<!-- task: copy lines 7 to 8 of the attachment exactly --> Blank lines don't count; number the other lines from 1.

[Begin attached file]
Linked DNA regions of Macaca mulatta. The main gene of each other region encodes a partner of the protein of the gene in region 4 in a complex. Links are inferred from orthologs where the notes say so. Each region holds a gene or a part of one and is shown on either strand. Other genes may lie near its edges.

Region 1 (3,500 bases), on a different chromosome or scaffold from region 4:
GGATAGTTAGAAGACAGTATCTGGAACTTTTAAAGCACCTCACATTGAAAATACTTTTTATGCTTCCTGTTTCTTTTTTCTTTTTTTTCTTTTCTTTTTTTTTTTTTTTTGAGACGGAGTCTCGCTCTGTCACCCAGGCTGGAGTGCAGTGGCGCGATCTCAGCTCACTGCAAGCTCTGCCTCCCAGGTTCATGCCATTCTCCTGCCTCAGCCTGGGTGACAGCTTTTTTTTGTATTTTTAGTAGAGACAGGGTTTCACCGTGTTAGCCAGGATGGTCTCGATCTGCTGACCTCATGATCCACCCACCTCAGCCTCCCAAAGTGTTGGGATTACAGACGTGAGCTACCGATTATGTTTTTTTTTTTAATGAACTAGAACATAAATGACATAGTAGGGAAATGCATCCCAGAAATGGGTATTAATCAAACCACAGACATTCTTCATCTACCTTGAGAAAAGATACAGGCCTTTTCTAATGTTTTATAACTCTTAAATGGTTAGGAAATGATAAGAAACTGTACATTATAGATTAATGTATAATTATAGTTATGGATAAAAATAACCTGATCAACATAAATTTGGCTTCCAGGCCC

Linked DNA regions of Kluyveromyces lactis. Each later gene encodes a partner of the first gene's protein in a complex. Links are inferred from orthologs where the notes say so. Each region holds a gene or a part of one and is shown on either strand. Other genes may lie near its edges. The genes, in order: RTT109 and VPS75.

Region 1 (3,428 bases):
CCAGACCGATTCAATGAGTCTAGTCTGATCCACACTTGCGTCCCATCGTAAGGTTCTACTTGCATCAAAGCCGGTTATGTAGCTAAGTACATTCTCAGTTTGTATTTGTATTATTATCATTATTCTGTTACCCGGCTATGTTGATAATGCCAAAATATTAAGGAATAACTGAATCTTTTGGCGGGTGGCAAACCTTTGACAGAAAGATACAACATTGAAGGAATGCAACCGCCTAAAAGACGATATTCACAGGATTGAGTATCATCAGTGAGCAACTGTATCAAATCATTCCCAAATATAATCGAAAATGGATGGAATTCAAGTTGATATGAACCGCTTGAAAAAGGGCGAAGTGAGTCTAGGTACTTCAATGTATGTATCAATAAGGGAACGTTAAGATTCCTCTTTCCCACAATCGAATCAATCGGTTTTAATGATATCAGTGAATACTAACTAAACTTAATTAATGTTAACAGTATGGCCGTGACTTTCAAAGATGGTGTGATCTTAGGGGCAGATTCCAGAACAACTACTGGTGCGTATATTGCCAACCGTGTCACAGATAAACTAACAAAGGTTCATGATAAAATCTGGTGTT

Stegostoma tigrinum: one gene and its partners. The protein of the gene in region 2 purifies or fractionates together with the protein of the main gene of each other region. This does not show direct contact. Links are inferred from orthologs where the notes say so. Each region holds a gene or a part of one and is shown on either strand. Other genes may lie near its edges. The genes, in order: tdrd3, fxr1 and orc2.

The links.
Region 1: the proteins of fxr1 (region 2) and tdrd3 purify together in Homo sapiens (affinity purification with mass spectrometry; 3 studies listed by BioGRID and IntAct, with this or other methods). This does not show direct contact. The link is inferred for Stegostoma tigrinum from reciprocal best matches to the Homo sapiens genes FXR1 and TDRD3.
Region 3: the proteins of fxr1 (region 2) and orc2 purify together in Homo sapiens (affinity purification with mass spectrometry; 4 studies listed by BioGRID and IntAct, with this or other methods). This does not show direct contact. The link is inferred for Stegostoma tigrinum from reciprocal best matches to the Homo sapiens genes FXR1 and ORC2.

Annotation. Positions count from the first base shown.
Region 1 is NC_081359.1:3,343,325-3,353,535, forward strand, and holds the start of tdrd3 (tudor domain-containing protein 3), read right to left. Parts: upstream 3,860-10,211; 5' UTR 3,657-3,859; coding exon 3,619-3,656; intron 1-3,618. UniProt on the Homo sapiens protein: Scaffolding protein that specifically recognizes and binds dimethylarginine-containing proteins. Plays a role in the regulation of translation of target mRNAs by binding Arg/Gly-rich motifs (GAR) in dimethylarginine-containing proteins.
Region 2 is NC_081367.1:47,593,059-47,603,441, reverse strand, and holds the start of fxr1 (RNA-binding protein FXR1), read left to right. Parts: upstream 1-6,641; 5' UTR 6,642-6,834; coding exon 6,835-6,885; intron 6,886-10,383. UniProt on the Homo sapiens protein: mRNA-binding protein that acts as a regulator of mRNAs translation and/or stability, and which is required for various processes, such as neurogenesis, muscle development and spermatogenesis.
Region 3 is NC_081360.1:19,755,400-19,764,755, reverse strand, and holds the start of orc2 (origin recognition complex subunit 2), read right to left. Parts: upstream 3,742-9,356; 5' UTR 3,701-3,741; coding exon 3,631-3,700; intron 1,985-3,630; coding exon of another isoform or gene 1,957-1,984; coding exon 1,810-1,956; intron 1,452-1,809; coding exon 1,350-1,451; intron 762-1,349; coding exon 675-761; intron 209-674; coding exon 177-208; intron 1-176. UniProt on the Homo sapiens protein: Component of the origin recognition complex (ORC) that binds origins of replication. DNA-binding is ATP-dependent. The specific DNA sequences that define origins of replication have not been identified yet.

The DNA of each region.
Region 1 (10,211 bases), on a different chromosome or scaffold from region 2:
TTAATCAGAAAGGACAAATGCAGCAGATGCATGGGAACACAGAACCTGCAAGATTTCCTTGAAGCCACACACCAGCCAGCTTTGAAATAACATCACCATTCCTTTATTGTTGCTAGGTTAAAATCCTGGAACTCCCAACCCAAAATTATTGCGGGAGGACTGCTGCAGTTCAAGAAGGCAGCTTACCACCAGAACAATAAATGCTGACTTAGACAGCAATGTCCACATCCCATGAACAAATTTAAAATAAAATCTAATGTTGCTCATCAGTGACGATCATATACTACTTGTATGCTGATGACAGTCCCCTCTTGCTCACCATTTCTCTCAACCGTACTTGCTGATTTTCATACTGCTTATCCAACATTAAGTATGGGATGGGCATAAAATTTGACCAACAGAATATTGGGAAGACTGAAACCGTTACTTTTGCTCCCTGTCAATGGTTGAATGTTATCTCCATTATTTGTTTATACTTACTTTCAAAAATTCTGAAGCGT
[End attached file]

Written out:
Stegostoma tigrinum: one gene and its partners. The protein of the gene in region 2 purifies or fractionates together with the protein of the main gene of each other region. This does not show direct contact. Links are inferred from orthologs where the notes say so. Each region holds a gene or a part of one and is shown on either strand. Other genes may lie near its edges. The genes, in order: tdrd3, fxr1 and orc2.

The links.